Long story short, his off-field transgressions continued during his time in the NFL, and his career never had a chance to take off, which is sad considering how former Rams’ head coach Dick Vermeil called him “potentially the best running back he ever coached.” In 2009, Phillips received a 31-year prison sentence. Guards found him dead in his cell earlier this year, shortly after he received a charge for murdering his former cellmate.
5. Greg Hardy
The media has extensively documented Greg Hardy’s legal issues over the last few years. The Dallas Cowboys gave the 2013 Pro Bowler a second chance in 2015 despite the disgusting domestic violence accusations he faced in North Carolina.
Hardy went on to repay them by getting into a physical altercation with special teams coach Rich Bisaccia and more than one of his teammates during a game on national television. We wouldn’t be surprised if another team takes a chance on him given his immense talent, but we just don’t see it happening.
6. JaMarcus Russell
The definition of an athlete having a “million dollar arm, and a 10-cent head”: JaMarcus Russell. The Oakland Raiders selected the former LSU Tiger with the No. 1 overall pick in the 2007 NFL Draft. Now, NFL fans and experts call him the biggest bust in NFL draft history. During his time in the NFL, Russell gained a reputation for being abnormally lazy in everything he did, from studying film to working out. He made a habit of showing up to team activities incredibly overweight after time off.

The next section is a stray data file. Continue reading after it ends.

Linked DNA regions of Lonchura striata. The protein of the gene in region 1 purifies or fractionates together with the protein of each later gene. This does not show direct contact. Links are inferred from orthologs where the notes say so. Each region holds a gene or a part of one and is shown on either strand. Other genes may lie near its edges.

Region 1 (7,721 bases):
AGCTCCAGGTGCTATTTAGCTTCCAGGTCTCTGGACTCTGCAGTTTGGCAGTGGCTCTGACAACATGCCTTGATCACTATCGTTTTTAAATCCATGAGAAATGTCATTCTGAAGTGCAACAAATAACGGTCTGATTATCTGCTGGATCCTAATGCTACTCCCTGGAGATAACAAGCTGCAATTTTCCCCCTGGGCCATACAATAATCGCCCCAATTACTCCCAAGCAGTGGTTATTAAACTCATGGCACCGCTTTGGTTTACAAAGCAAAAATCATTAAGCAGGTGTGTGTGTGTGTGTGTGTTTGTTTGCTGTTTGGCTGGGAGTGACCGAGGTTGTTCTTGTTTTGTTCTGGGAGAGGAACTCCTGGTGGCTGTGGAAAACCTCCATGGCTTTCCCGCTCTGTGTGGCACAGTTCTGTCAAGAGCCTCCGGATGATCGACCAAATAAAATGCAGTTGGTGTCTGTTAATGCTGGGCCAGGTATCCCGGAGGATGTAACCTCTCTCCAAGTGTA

7. Aaron Hernandez
Whether you are a sports fan or not, you likely heard plenty about Aaron Hernandez’s fairly fall from grace. Even before he entered the NFL, the former New England Patriots tight end had a long history of violence and run-ins with the law dating back to his time at the University of Florida.
It all came to a boiling point — and his professional football career came to a screeching halt — when he was arrested and charged with committing first-degree murder (among other charges) for his role in the shooting death of Odin Lloyd, who was once a personal friend of Hernandez’s. The jury found him guilty of first-degree murder. Then he faced additional legal issues involving a double murder.
Tragically, prison officials found Hernandez dead in his cell despite his recent acquittal concerning the double homicide. The NFL community took to Twitter and other media platforms to express their sympathies.
8. Maurice Clarett